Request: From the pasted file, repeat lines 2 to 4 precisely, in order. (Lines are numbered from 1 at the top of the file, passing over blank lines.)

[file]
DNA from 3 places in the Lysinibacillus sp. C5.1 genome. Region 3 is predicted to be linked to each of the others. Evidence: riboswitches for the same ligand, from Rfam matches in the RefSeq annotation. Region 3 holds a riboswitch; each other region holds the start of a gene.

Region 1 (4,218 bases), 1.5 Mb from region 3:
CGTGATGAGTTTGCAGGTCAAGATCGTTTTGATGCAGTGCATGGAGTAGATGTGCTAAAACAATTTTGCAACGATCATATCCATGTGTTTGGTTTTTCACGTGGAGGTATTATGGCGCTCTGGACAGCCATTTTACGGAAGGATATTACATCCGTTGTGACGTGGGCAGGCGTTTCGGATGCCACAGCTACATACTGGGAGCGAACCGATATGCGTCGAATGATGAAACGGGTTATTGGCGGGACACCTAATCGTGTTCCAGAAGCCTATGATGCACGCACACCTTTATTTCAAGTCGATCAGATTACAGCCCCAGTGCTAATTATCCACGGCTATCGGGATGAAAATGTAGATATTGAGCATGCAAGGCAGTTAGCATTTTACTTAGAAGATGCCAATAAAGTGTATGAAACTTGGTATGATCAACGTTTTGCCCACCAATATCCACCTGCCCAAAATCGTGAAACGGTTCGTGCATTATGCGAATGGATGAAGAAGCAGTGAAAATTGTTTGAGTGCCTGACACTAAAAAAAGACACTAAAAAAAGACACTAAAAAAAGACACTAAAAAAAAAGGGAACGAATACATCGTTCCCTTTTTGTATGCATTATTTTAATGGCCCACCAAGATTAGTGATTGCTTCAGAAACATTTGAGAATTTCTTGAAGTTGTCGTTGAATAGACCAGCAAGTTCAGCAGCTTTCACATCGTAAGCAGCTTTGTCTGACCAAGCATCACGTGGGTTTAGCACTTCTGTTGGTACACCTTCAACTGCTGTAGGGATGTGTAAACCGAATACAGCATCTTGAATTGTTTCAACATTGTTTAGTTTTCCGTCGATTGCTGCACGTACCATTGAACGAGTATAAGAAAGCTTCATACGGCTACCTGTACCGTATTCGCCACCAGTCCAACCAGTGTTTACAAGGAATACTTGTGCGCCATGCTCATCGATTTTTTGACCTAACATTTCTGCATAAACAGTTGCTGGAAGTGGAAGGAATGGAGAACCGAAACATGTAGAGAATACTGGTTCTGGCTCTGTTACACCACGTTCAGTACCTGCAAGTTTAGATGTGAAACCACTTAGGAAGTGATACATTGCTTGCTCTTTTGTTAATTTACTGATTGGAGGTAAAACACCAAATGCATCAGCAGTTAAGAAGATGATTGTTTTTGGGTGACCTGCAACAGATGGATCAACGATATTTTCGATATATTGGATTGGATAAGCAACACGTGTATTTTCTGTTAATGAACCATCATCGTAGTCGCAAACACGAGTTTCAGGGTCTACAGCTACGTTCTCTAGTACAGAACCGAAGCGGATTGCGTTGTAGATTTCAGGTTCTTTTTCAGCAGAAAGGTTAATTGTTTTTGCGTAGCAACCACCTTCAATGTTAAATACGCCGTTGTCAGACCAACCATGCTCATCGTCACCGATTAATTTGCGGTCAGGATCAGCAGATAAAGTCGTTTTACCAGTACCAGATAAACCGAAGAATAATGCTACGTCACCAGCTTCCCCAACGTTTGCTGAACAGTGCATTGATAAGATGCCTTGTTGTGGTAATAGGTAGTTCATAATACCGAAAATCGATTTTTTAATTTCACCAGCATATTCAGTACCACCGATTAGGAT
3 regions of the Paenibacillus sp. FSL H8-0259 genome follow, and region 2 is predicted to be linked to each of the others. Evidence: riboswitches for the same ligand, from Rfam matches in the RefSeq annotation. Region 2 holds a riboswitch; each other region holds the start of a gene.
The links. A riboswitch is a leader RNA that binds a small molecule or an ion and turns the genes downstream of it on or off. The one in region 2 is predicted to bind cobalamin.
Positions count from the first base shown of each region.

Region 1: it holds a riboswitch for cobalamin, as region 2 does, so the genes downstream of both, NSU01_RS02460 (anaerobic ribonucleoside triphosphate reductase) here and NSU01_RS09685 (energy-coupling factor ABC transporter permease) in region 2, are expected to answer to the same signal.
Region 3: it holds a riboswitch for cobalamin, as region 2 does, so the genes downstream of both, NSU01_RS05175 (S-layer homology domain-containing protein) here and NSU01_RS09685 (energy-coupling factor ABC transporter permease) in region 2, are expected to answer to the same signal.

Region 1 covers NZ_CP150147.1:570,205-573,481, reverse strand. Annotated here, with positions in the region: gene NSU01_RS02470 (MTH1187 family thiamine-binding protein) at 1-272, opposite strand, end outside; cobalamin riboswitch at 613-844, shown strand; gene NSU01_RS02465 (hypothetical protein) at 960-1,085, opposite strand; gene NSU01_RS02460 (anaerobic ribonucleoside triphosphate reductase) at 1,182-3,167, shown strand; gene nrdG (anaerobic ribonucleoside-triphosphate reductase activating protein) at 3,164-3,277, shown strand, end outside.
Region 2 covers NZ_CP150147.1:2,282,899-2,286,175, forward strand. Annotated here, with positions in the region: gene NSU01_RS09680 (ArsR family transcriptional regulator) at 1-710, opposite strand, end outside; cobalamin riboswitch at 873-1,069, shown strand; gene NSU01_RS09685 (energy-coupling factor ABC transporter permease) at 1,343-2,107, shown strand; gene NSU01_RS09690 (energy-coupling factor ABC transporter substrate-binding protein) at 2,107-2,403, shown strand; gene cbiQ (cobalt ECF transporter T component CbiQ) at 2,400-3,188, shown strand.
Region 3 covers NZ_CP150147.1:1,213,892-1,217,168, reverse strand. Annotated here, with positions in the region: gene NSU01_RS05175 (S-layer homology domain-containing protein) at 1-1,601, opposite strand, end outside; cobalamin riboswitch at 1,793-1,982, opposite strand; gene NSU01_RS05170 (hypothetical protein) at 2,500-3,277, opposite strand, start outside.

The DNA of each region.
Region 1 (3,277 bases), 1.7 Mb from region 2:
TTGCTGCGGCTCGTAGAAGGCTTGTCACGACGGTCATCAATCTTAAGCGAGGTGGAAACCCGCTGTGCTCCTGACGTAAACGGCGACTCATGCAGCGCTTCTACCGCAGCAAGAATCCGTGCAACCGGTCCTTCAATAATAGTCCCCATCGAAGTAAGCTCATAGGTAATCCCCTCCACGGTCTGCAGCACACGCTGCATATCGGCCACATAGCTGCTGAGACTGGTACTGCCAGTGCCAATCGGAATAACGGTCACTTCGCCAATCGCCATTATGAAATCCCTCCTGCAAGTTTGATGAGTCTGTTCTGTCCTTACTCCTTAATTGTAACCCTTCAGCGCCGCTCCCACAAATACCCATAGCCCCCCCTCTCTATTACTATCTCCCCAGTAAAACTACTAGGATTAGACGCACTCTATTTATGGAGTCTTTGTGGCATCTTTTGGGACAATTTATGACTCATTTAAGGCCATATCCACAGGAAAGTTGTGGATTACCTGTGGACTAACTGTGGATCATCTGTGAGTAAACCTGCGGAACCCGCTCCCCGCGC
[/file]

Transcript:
Region 1 (4,218 bases), 1.5 Mb from region 3:
CGTGATGAGTTTGCAGGTCAAGATCGTTTTGATGCAGTGCATGGAGTAGATGTGCTAAAACAATTTTGCAACGATCATATCCATGTGTTTGGTTTTTCACGTGGAGGTATTATGGCGCTCTGGACAGCCATTTTACGGAAGGATATTACATCCGTTGTGACGTGGGCAGGCGTTTCGGATGCCACAGCTACATACTGGGAGCGAACCGATATGCGTCGAATGATGAAACGGGTTATTGGCGGGACACCTAATCGTGTTCCAGAAGCCTATGATGCACGCACACCTTTATTTCAAGTCGATCAGATTACAGCCCCAGTGCTAATTATCCACGGCTATCGGGATGAAAATGTAGATATTGAGCATGCAAGGCAGTTAGCATTTTACTTAGAAGATGCCAATAAAGTGTATGAAACTTGGTATGATCAACGTTTTGCCCACCAATATCCACCTGCCCAAAATCGTGAAACGGTTCGTGCATTATGCGAATGGATGAAGAAGCAGTGAAAATTGTTTGAGTGCCTGACACTAAAAAAAGACACTAAAAAAAGACACTAAAAAAAGACACTAAAAAAAAAGGGAACGAATACATCGTTCCCTTTTTGTATGCATTATTTTAATGGCCCACCAAGATTAGTGATTGCTTCAGAAACATTTGAGAATTTCTTGAAGTTGTCGTTGAATAGACCAGCAAGTTCAGCAGCTTTCACATCGTAAGCAGCTTTGTCTGACCAAGCATCACGTGGGTTTAGCACTTCTGTTGGTACACCTTCAACTGCTGTAGGGATGTGTAAACCGAATACAGCATCTTGAATTGTTTCAACATTGTTTAGTTTTCCGTCGATTGCTGCACGTACCATTGAACGAGTATAAGAAAGCTTCATACGGCTACCTGTACCGTATTCGCCACCAGTCCAACCAGTGTTTACAAGGAATACTTGTGCGCCATGCTCATCGATTTTTTGACCTAACATTTCTGCATAAACAGTTGCTGGAAGTGGAAGGAATGGAGAACCGAAACATGTAGAGAATACTGGTTCTGGCTCTGTTACACCACGTTCAGTACCTGCAAGTTTAGATGTGAAACCACTTAGGAAGTGATACATTGCTTGCTCTTTTGTTAATTTACTGATTGGAGGTAAAACACCAAATGCATCAGCAGTTAAGAAGATGATTGTTTTTGGGTGACCTGCAACAGATGGATCAACGATATTTTCGATATATTGGATTGGATAAGCAACACGTGTATTTTCTGTTAATGAACCATCATCGTAGTCGCAAACACGAGTTTCAGGGTCTACAGCTACGTTCTCTAGTACAGAACCGAAGCGGATTGCGTTGTAGATTTCAGGTTCTTTTTCAGCAGAAAGGTTAATTGTTTTTGCGTAGCAACCACCTTCAATGTTAAATACGCCGTTGTCAGACCAACCATGCTCATCGTCACCGATTAATTTGCGGTCAGGATCAGCAGATAAAGTCGTTTTACCAGTACCAGATAAACCGAAGAATAATGCTACGTCACCAGCTTCCCCAACGTTTGCTGAACAGTGCATTGATAAGATGCCTTGTTGTGGTAATAGGTAGTTCATAATACCGAAAATCGATTTTTTAATTTCACCAGCATATTCAGTACCACCGATTAGGAT
3 regions of the Paenibacillus sp. FSL H8-0259 genome follow, and region 2 is predicted to be linked to each of the others. Evidence: riboswitches for the same ligand, from Rfam matches in the RefSeq annotation. Region 2 holds a riboswitch; each other region holds the start of a gene.